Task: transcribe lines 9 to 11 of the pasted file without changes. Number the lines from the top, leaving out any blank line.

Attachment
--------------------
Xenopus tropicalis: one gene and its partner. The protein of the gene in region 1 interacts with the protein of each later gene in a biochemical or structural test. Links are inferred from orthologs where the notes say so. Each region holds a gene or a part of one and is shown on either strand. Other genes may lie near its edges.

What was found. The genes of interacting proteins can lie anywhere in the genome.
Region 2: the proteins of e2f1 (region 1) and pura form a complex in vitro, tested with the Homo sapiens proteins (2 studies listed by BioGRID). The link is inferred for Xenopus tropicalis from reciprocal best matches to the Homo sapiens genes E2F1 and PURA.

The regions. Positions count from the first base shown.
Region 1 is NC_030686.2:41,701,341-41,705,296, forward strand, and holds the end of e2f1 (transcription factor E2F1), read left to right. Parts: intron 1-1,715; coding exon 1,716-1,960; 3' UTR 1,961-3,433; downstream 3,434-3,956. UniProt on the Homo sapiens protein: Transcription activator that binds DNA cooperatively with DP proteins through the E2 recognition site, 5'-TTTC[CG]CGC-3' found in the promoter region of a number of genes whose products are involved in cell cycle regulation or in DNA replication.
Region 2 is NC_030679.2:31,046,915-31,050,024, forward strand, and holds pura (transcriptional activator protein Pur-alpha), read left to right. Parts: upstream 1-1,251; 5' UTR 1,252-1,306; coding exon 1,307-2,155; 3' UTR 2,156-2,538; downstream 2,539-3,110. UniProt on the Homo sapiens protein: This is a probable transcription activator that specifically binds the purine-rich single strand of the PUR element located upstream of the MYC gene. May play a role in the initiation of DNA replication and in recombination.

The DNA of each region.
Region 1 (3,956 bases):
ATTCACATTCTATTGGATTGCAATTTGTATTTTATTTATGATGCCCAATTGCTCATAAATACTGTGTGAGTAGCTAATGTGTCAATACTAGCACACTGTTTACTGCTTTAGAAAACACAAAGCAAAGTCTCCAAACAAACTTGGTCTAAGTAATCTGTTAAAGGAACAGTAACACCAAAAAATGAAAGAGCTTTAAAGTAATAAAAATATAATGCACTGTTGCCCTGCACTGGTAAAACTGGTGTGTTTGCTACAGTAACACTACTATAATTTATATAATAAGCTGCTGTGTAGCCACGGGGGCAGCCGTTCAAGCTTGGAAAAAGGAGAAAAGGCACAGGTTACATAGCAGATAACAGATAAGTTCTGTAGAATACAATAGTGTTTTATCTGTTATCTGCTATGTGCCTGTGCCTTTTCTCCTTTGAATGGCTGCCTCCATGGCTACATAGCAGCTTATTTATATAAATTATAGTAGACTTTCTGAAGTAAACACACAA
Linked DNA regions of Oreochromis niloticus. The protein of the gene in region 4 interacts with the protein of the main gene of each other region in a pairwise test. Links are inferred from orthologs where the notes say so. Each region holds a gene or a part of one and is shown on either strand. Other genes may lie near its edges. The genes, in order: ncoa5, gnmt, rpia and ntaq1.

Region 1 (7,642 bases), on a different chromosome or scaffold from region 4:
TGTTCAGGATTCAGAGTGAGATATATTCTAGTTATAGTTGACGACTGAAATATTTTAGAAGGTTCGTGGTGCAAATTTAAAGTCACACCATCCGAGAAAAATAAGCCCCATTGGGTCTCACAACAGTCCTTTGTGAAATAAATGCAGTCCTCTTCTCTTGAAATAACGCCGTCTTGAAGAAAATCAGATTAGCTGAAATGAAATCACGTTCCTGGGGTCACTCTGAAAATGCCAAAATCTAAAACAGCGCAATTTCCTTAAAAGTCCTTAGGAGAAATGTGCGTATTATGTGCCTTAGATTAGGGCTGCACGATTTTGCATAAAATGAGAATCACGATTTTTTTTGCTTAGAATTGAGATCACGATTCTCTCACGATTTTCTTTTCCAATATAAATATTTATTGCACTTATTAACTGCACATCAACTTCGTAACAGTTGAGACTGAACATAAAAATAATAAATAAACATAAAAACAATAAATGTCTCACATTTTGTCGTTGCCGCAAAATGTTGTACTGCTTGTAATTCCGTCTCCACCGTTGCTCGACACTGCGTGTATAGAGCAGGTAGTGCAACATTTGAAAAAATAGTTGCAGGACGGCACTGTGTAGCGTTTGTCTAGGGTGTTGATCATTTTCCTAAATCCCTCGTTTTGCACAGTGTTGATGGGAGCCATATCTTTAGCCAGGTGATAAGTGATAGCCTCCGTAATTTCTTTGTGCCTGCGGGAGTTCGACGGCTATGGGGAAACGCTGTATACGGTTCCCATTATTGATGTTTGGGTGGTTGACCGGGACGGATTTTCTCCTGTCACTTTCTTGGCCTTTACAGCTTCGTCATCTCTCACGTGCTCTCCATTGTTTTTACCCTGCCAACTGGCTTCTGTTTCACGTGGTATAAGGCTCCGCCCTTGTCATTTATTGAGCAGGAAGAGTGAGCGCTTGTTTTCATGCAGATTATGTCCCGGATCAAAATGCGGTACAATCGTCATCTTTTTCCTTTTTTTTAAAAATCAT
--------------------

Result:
ATTCACATTCTATTGGATTGCAATTTGTATTTTATTTATGATGCCCAATTGCTCATAAATACTGTGTGAGTAGCTAATGTGTCAATACTAGCACACTGTTTACTGCTTTAGAAAACACAAAGCAAAGTCTCCAAACAAACTTGGTCTAAGTAATCTGTTAAAGGAACAGTAACACCAAAAAATGAAAGAGCTTTAAAGTAATAAAAATATAATGCACTGTTGCCCTGCACTGGTAAAACTGGTGTGTTTGCTACAGTAACACTACTATAATTTATATAATAAGCTGCTGTGTAGCCACGGGGGCAGCCGTTCAAGCTTGGAAAAAGGAGAAAAGGCACAGGTTACATAGCAGATAACAGATAAGTTCTGTAGAATACAATAGTGTTTTATCTGTTATCTGCTATGTGCCTGTGCCTTTTCTCCTTTGAATGGCTGCCTCCATGGCTACATAGCAGCTTATTTATATAAATTATAGTAGACTTTCTGAAGTAAACACACAA
Linked DNA regions of Oreochromis niloticus. The protein of the gene in region 4 interacts with the protein of the main gene of each other region in a pairwise test. Links are inferred from orthologs where the notes say so. Each region holds a gene or a part of one and is shown on either strand. Other genes may lie near its edges. The genes, in order: ncoa5, gnmt, rpia and ntaq1.

Region 1 (7,642 bases), on a different chromosome or scaffold from region 4: